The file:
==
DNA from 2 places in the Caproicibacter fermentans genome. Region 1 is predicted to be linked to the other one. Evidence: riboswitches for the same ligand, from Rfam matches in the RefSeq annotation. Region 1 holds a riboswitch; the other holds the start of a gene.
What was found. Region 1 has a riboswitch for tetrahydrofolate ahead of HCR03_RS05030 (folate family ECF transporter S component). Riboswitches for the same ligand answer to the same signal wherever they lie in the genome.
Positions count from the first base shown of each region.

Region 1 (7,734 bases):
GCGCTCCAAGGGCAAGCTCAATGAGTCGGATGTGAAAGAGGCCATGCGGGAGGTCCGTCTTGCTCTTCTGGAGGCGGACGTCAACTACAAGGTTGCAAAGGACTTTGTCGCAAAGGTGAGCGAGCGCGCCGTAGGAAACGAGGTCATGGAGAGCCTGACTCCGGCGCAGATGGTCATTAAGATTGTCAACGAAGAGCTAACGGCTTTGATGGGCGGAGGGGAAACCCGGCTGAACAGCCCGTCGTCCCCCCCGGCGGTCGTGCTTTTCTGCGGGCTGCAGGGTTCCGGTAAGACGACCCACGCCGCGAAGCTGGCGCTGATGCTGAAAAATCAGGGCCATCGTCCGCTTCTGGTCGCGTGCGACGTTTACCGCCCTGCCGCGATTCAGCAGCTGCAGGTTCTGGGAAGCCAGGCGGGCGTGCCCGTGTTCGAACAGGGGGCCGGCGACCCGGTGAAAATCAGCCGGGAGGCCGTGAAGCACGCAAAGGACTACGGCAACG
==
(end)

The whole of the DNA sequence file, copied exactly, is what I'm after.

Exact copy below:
DNA from 2 places in the Caproicibacter fermentans genome. Region 1 is predicted to be linked to the other one. Evidence: riboswitches for the same ligand, from Rfam matches in the RefSeq annotation. Region 1 holds a riboswitch; the other holds the start of a gene.
What was found. Region 1 has a riboswitch for tetrahydrofolate ahead of HCR03_RS05030 (folate family ECF transporter S component). Riboswitches for the same ligand answer to the same signal wherever they lie in the genome.
Positions count from the first base shown of each region.

Region 1 (7,734 bases):
GCGCTCCAAGGGCAAGCTCAATGAGTCGGATGTGAAAGAGGCCATGCGGGAGGTCCGTCTTGCTCTTCTGGAGGCGGACGTCAACTACAAGGTTGCAAAGGACTTTGTCGCAAAGGTGAGCGAGCGCGCCGTAGGAAACGAGGTCATGGAGAGCCTGACTCCGGCGCAGATGGTCATTAAGATTGTCAACGAAGAGCTAACGGCTTTGATGGGCGGAGGGGAAACCCGGCTGAACAGCCCGTCGTCCCCCCCGGCGGTCGTGCTTTTCTGCGGGCTGCAGGGTTCCGGTAAGACGACCCACGCCGCGAAGCTGGCGCTGATGCTGAAAAATCAGGGCCATCGTCCGCTTCTGGTCGCGTGCGACGTTTACCGCCCTGCCGCGATTCAGCAGCTGCAGGTTCTGGGAAGCCAGGCGGGCGTGCCCGTGTTCGAACAGGGGGCCGGCGACCCGGTGAAAATCAGCCGGGAGGCCGTGAAGCACGCAAAGGACTACGGCAACG